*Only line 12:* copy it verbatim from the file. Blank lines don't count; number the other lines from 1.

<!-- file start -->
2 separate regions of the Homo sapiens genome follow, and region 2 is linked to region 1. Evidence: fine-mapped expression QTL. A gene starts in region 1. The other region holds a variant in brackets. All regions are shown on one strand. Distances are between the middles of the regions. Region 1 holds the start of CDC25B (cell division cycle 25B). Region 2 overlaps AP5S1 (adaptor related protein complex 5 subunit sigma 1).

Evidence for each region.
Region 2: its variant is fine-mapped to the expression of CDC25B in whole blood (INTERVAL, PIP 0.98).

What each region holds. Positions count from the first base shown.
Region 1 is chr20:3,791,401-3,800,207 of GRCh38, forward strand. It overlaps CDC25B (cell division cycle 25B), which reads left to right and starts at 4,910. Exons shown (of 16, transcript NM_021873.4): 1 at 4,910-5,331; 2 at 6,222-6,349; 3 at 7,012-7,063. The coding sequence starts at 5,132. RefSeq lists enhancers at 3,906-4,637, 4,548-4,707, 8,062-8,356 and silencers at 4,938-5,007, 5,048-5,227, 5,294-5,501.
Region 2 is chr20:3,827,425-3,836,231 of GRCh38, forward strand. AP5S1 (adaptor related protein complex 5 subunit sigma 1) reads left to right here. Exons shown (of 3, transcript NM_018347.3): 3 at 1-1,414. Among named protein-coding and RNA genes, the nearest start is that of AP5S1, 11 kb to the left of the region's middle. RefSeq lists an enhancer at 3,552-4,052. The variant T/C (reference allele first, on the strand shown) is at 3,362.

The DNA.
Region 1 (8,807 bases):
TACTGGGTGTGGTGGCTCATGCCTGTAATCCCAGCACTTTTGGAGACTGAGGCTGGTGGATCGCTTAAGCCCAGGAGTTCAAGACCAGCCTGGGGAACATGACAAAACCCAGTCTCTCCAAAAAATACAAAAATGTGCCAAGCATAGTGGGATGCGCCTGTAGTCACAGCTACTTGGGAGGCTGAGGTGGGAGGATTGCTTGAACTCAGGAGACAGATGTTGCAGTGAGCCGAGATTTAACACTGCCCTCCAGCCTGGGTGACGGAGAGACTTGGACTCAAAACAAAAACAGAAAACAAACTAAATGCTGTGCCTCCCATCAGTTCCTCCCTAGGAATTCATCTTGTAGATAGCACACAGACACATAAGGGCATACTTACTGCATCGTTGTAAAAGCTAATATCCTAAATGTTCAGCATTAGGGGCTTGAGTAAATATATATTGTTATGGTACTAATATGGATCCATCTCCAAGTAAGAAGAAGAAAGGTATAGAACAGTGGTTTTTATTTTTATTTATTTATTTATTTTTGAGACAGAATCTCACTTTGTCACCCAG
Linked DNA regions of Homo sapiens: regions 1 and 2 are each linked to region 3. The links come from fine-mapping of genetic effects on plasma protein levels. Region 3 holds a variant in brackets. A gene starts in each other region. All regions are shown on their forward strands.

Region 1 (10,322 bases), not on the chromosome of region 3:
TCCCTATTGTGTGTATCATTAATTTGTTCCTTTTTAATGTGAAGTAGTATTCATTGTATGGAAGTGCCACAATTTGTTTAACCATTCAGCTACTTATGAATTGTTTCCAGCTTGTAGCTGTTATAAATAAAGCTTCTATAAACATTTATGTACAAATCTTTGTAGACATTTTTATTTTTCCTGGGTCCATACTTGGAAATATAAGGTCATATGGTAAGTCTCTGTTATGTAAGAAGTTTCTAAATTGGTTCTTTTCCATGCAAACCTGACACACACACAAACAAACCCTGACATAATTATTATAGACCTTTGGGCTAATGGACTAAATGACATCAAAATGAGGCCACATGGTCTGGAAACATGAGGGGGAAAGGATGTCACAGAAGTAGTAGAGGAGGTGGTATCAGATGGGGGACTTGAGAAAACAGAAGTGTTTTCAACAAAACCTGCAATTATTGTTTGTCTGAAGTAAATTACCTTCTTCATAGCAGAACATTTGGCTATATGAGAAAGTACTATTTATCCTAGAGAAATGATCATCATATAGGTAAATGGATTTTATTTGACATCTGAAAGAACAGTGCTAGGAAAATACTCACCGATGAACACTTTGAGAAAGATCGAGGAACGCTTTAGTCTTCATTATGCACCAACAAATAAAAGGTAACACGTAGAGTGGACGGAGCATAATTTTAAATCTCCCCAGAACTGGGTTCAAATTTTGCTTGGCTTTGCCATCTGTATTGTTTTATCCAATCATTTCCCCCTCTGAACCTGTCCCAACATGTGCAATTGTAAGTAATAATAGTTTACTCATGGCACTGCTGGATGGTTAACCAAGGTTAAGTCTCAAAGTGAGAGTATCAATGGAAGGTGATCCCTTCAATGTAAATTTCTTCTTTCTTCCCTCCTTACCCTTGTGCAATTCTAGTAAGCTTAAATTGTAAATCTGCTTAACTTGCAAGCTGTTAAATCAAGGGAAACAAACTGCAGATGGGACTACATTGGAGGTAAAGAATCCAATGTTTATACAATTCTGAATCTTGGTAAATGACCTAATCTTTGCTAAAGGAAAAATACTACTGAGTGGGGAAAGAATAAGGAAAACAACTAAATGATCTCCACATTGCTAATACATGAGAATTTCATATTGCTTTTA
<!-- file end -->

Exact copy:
TCCCTATTGTGTGTATCATTAATTTGTTCCTTTTTAATGTGAAGTAGTATTCATTGTATGGAAGTGCCACAATTTGTTTAACCATTCAGCTACTTATGAATTGTTTCCAGCTTGTAGCTGTTATAAATAAAGCTTCTATAAACATTTATGTACAAATCTTTGTAGACATTTTTATTTTTCCTGGGTCCATACTTGGAAATATAAGGTCATATGGTAAGTCTCTGTTATGTAAGAAGTTTCTAAATTGGTTCTTTTCCATGCAAACCTGACACACACACAAACAAACCCTGACATAATTATTATAGACCTTTGGGCTAATGGACTAAATGACATCAAAATGAGGCCACATGGTCTGGAAACATGAGGGGGAAAGGATGTCACAGAAGTAGTAGAGGAGGTGGTATCAGATGGGGGACTTGAGAAAACAGAAGTGTTTTCAACAAAACCTGCAATTATTGTTTGTCTGAAGTAAATTACCTTCTTCATAGCAGAACATTTGGCTATATGAGAAAGTACTATTTATCCTAGAGAAATGATCATCATATAGGTAAATGGATTTTATTTGACATCTGAAAGAACAGTGCTAGGAAAATACTCACCGATGAACACTTTGAGAAAGATCGAGGAACGCTTTAGTCTTCATTATGCACCAACAAATAAAAGGTAACACGTAGAGTGGACGGAGCATAATTTTAAATCTCCCCAGAACTGGGTTCAAATTTTGCTTGGCTTTGCCATCTGTATTGTTTTATCCAATCATTTCCCCCTCTGAACCTGTCCCAACATGTGCAATTGTAAGTAATAATAGTTTACTCATGGCACTGCTGGATGGTTAACCAAGGTTAAGTCTCAAAGTGAGAGTATCAATGGAAGGTGATCCCTTCAATGTAAATTTCTTCTTTCTTCCCTCCTTACCCTTGTGCAATTCTAGTAAGCTTAAATTGTAAATCTGCTTAACTTGCAAGCTGTTAAATCAAGGGAAACAAACTGCAGATGGGACTACATTGGAGGTAAAGAATCCAATGTTTATACAATTCTGAATCTTGGTAAATGACCTAATCTTTGCTAAAGGAAAAATACTACTGAGTGGGGAAAGAATAAGGAAAACAACTAAATGATCTCCACATTGCTAATACATGAGAATTTCATATTGCTTTTA